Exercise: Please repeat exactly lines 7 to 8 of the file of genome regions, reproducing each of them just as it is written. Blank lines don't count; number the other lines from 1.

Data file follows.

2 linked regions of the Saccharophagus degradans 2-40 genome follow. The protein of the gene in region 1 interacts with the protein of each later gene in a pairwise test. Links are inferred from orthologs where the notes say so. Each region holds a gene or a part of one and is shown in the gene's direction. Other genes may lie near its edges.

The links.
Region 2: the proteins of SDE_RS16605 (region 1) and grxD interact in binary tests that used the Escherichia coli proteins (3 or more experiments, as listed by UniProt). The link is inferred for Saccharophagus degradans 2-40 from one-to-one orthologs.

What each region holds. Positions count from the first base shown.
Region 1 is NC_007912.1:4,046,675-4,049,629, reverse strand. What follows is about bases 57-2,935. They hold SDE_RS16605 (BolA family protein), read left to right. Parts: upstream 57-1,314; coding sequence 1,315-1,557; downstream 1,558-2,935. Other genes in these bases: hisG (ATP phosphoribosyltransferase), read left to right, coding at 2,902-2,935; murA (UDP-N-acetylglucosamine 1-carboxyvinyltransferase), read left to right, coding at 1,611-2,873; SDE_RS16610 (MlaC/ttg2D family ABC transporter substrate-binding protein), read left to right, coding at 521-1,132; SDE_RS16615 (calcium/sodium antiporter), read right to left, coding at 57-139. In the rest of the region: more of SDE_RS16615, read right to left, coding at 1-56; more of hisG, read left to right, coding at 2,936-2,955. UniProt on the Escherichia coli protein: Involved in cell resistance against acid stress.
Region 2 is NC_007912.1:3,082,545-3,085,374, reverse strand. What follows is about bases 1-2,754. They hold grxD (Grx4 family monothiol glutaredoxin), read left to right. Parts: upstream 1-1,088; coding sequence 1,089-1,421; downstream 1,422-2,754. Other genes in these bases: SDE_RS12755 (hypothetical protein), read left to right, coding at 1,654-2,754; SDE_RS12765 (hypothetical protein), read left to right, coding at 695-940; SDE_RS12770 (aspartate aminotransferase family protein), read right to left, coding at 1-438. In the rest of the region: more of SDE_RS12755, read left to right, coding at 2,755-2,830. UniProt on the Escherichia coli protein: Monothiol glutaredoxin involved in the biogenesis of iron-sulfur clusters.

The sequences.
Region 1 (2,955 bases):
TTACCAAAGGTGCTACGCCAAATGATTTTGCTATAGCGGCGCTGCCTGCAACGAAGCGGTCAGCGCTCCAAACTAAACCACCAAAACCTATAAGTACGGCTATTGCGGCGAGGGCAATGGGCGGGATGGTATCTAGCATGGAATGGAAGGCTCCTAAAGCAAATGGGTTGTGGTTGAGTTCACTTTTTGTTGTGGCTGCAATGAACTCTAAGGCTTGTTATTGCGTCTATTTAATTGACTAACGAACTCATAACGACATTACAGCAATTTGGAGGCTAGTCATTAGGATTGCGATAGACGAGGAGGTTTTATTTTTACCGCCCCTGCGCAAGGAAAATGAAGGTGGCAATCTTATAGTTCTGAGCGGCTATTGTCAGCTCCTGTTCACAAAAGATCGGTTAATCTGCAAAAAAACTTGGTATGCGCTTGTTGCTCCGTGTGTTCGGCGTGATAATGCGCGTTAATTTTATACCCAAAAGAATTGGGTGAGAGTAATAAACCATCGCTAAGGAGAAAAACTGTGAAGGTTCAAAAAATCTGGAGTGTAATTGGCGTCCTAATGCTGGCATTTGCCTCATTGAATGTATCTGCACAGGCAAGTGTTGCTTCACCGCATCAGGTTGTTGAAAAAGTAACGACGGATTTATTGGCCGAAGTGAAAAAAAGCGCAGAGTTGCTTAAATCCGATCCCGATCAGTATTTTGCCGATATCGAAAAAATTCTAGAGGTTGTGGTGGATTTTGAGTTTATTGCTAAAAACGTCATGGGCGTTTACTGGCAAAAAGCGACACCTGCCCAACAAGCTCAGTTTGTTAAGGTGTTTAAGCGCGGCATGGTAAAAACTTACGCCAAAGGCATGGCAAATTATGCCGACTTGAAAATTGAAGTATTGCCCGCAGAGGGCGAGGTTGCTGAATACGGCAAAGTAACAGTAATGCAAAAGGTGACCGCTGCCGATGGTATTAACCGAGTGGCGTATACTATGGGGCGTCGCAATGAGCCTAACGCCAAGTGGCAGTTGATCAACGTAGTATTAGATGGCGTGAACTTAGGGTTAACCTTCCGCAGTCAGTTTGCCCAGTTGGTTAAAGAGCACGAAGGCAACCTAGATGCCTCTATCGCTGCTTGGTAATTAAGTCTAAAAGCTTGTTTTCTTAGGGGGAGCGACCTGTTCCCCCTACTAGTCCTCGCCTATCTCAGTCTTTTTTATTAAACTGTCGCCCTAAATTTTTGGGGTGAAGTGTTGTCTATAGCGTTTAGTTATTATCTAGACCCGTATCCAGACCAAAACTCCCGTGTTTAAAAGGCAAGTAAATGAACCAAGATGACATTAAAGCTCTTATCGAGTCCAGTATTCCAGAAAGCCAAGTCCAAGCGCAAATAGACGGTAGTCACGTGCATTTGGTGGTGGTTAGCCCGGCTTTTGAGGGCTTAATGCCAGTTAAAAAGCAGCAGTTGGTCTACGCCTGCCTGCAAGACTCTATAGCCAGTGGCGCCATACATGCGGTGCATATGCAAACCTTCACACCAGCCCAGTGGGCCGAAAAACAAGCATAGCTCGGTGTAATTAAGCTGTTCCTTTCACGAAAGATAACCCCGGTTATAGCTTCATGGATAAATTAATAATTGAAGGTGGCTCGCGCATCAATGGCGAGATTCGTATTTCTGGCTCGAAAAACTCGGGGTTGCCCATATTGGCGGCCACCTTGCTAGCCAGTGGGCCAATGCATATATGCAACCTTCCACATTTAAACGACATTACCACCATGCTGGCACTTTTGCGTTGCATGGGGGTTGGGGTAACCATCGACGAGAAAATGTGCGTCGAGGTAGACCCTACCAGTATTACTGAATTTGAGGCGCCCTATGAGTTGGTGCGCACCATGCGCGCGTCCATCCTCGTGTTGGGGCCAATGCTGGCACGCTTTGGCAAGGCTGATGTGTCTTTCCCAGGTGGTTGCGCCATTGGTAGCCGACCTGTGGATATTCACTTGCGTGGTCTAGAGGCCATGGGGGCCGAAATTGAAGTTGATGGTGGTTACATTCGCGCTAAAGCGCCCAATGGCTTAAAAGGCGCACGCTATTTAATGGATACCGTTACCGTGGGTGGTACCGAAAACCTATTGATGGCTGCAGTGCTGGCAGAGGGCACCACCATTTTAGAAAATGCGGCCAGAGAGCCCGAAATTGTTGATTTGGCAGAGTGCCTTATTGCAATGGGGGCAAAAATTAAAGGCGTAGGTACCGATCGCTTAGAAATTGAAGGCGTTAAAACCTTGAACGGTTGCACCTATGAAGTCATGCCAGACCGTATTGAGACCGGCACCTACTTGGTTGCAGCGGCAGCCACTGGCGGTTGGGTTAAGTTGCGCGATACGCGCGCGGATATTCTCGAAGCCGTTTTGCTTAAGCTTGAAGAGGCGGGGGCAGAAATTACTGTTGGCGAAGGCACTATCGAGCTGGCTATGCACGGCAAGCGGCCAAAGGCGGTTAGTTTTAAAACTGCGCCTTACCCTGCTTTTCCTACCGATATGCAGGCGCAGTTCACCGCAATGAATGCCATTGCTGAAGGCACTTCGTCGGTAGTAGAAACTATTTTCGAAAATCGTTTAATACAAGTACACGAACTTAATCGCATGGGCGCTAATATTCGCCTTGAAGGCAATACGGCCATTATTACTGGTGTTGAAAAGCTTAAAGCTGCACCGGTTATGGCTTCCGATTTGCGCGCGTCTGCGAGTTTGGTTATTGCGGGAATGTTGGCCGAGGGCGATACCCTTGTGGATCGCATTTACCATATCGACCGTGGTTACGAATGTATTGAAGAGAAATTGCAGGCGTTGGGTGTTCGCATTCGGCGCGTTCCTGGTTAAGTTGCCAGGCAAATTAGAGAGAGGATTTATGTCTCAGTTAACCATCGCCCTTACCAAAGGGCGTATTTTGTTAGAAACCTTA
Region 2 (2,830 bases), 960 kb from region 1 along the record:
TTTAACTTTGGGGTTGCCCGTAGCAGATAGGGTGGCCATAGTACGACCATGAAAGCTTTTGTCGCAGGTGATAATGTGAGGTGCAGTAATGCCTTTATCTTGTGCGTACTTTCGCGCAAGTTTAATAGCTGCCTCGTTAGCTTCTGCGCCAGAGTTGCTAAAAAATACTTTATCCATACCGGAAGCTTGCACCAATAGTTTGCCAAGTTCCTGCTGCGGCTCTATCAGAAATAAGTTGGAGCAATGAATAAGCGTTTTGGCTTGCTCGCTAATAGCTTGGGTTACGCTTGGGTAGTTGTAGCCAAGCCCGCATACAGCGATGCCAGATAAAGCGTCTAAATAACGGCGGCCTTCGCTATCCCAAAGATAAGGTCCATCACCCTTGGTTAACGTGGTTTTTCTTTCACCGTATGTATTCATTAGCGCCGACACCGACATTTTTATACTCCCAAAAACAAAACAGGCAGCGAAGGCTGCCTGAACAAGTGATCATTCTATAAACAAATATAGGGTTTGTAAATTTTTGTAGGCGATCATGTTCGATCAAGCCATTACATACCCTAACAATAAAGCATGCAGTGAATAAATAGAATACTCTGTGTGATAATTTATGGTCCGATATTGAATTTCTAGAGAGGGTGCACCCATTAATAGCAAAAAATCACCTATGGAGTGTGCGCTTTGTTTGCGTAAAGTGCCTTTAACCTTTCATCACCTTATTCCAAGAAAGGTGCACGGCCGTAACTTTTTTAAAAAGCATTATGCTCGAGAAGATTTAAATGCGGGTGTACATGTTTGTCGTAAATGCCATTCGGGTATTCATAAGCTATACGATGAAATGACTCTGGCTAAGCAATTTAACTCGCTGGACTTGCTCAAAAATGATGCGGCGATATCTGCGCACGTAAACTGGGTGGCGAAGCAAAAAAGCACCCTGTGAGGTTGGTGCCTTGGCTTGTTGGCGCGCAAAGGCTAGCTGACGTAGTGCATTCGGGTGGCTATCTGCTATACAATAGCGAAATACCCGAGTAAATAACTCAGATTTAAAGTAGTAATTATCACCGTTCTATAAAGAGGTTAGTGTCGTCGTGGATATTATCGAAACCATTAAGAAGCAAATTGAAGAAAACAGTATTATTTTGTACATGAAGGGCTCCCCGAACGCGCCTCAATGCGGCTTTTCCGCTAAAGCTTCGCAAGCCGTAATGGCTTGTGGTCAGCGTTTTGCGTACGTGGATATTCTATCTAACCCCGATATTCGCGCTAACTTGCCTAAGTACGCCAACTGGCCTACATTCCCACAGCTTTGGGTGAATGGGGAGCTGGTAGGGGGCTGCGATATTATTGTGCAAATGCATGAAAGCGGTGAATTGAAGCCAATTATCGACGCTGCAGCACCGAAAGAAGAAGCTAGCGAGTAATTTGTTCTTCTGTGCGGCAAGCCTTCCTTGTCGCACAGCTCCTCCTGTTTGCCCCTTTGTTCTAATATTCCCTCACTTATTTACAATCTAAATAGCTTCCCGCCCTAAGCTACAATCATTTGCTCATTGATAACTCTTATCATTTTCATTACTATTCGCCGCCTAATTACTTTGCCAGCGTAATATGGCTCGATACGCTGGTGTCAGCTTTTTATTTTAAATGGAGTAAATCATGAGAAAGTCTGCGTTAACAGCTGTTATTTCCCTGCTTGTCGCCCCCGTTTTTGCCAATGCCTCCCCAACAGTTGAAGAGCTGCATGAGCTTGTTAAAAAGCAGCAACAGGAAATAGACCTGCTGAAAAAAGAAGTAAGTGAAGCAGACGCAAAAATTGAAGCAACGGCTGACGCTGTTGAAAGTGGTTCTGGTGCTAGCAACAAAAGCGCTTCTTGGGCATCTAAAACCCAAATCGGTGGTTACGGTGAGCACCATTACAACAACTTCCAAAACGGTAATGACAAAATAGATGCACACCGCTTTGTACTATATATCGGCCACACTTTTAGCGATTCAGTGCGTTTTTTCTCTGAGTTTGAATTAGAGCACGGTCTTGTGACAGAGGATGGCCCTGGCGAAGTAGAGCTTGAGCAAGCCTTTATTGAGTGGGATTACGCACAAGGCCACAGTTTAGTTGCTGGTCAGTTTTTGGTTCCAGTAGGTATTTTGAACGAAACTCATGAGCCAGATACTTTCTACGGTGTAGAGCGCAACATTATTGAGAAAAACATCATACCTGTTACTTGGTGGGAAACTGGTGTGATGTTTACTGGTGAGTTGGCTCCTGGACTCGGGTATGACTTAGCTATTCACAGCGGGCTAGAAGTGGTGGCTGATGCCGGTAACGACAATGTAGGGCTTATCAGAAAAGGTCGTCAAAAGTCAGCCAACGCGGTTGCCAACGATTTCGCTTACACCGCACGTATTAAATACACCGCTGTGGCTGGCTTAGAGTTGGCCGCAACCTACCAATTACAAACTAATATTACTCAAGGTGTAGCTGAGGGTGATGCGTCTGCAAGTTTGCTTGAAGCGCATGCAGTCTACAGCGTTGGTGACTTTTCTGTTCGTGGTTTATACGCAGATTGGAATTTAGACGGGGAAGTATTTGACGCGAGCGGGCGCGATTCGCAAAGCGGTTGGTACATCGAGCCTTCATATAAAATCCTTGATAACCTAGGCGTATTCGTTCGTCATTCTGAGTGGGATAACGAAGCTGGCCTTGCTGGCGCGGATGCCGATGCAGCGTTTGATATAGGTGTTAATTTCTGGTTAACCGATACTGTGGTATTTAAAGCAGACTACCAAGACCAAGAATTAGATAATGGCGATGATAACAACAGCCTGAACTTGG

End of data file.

The sequences.
Region 1 (2,955 bases):